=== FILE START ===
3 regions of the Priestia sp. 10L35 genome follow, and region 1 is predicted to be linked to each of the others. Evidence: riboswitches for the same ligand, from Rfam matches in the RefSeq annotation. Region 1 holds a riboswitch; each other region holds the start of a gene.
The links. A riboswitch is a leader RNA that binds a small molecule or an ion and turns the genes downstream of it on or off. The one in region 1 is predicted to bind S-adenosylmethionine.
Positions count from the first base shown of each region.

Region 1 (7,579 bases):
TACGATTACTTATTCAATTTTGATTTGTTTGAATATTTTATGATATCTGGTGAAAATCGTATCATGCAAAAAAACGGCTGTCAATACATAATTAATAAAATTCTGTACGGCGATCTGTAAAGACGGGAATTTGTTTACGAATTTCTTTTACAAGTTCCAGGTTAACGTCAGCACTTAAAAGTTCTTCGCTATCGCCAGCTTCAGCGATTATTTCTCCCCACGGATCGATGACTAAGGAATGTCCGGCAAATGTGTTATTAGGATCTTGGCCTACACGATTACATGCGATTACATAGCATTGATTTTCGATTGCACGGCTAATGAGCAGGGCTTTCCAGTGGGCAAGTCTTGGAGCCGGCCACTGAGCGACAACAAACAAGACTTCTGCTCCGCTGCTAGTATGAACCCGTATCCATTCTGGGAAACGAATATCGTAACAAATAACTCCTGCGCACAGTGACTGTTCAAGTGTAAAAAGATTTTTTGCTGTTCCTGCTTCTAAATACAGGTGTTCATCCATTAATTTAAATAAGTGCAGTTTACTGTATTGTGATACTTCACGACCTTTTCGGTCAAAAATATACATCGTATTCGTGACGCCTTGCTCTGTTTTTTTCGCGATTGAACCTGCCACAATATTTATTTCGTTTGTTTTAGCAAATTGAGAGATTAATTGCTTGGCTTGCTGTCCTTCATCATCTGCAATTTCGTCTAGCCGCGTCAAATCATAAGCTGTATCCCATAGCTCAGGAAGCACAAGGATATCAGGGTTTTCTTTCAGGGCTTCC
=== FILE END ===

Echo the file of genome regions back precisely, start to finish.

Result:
3 regions of the Priestia sp. 10L35 genome follow, and region 1 is predicted to be linked to each of the others. Evidence: riboswitches for the same ligand, from Rfam matches in the RefSeq annotation. Region 1 holds a riboswitch; each other region holds the start of a gene.
The links. A riboswitch is a leader RNA that binds a small molecule or an ion and turns the genes downstream of it on or off. The one in region 1 is predicted to bind S-adenosylmethionine.
Positions count from the first base shown of each region.

Region 1 (7,579 bases):
TACGATTACTTATTCAATTTTGATTTGTTTGAATATTTTATGATATCTGGTGAAAATCGTATCATGCAAAAAAACGGCTGTCAATACATAATTAATAAAATTCTGTACGGCGATCTGTAAAGACGGGAATTTGTTTACGAATTTCTTTTACAAGTTCCAGGTTAACGTCAGCACTTAAAAGTTCTTCGCTATCGCCAGCTTCAGCGATTATTTCTCCCCACGGATCGATGACTAAGGAATGTCCGGCAAATGTGTTATTAGGATCTTGGCCTACACGATTACATGCGATTACATAGCATTGATTTTCGATTGCACGGCTAATGAGCAGGGCTTTCCAGTGGGCAAGTCTTGGAGCCGGCCACTGAGCGACAACAAACAAGACTTCTGCTCCGCTGCTAGTATGAACCCGTATCCATTCTGGGAAACGAATATCGTAACAAATAACTCCTGCGCACAGTGACTGTTCAAGTGTAAAAAGATTTTTTGCTGTTCCTGCTTCTAAATACAGGTGTTCATCCATTAATTTAAATAAGTGCAGTTTACTGTATTGTGATACTTCACGACCTTTTCGGTCAAAAATATACATCGTATTCGTGACGCCTTGCTCTGTTTTTTTCGCGATTGAACCTGCCACAATATTTATTTCGTTTGTTTTAGCAAATTGAGAGATTAATTGCTTGGCTTGCTGTCCTTCATCATCTGCAATTTCGTCTAGCCGCGTCAAATCATAAGCTGTATCCCATAGCTCAGGAAGCACAAGGATATCAGGGTTTTCTTTCAGGGCTTCC